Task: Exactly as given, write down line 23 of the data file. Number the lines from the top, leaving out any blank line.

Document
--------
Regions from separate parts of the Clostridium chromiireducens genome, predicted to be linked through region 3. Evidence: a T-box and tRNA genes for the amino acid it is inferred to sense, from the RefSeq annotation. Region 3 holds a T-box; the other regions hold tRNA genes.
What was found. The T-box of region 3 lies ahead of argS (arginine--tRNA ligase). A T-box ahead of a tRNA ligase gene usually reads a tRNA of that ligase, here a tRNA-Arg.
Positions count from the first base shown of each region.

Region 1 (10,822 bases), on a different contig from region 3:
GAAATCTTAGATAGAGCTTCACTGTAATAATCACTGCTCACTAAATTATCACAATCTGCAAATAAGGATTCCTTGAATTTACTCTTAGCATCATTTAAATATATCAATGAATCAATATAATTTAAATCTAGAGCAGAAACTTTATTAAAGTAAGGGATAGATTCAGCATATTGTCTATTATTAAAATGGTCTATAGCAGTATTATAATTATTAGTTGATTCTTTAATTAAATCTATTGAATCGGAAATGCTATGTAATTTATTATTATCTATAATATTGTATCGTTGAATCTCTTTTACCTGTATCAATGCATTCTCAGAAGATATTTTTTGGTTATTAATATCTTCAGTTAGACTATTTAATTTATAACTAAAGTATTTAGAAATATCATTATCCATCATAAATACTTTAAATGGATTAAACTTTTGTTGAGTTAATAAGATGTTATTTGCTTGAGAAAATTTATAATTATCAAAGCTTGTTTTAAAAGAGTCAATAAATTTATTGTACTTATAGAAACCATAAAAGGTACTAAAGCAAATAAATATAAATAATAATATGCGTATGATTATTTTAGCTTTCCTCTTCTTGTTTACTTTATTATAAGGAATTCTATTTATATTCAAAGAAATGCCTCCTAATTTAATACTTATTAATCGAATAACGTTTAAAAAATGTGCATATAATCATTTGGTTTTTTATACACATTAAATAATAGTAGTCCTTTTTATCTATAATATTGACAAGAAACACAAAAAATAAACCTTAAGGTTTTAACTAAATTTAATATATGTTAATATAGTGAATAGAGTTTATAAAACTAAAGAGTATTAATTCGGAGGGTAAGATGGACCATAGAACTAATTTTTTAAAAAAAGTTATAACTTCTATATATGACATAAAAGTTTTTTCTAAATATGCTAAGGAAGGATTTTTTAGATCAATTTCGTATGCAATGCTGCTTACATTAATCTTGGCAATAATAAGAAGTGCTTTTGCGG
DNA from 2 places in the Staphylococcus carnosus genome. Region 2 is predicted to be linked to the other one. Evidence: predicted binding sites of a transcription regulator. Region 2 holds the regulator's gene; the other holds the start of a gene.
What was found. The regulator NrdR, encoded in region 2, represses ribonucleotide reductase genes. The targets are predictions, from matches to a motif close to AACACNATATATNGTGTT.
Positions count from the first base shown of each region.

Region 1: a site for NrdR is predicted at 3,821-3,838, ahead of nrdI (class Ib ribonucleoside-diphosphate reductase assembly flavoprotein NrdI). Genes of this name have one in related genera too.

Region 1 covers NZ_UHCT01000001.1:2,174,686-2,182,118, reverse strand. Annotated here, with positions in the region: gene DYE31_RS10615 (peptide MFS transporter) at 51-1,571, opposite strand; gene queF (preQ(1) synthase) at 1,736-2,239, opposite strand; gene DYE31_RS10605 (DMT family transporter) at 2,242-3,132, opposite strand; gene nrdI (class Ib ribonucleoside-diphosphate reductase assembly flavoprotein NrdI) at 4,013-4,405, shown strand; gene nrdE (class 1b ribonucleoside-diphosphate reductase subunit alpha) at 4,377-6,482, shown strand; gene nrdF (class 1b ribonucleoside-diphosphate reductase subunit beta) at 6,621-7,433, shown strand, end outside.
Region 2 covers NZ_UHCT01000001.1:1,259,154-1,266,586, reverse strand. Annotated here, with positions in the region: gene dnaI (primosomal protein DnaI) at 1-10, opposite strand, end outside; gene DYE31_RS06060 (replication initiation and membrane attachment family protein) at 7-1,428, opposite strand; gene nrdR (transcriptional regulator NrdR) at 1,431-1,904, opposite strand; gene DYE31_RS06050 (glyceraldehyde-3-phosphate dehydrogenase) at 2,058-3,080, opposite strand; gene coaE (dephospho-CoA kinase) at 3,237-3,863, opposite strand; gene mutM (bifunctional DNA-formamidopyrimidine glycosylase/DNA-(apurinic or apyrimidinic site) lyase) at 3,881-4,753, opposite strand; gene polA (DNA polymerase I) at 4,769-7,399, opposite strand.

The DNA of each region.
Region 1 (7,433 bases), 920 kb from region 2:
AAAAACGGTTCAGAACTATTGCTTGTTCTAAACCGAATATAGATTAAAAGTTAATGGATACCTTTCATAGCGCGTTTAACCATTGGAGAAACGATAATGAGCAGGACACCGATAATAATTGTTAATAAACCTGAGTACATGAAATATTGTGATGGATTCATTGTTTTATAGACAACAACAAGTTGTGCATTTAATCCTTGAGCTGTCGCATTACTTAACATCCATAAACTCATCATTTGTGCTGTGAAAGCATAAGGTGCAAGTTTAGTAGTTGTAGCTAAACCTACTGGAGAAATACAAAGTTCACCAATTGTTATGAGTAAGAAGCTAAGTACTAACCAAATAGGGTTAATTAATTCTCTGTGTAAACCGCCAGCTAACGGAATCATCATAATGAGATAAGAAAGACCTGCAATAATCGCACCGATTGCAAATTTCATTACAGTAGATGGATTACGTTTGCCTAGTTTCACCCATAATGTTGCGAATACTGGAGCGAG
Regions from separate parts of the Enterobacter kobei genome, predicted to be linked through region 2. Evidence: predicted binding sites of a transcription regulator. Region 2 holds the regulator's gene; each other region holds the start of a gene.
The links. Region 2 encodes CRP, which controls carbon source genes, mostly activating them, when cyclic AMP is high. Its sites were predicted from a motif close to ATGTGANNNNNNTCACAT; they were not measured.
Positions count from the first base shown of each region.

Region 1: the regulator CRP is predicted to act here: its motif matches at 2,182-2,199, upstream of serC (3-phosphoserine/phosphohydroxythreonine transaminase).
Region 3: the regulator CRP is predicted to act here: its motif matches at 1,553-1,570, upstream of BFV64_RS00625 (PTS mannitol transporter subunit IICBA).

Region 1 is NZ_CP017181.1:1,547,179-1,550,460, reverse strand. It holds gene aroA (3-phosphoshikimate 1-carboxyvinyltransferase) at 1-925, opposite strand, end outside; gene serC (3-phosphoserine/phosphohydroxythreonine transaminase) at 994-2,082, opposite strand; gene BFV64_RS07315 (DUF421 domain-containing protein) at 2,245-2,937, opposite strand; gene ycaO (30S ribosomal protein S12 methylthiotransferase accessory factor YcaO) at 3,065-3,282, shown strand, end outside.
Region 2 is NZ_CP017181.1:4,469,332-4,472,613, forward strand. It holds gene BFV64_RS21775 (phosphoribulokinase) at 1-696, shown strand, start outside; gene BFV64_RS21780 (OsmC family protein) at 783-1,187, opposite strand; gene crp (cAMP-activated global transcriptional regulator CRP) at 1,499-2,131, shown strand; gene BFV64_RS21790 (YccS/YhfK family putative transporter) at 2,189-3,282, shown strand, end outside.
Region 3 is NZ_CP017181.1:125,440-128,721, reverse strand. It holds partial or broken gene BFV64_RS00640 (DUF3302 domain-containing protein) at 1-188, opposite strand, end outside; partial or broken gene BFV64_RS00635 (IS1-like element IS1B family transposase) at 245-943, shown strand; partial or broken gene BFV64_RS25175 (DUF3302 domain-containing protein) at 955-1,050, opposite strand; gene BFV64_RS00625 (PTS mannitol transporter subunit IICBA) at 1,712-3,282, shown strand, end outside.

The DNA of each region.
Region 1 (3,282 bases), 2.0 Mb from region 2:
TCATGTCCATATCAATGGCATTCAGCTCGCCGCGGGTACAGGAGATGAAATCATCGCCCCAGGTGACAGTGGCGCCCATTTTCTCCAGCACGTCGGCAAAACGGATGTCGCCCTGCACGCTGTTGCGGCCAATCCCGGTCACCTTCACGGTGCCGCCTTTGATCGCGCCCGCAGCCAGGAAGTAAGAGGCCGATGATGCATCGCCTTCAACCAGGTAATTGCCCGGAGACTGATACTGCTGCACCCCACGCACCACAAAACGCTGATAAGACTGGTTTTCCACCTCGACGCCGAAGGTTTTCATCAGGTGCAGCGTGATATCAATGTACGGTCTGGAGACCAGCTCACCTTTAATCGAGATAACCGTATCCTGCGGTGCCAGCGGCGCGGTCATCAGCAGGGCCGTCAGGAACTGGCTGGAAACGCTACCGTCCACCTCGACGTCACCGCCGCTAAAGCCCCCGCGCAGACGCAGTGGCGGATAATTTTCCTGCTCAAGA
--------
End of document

The DNA of each region.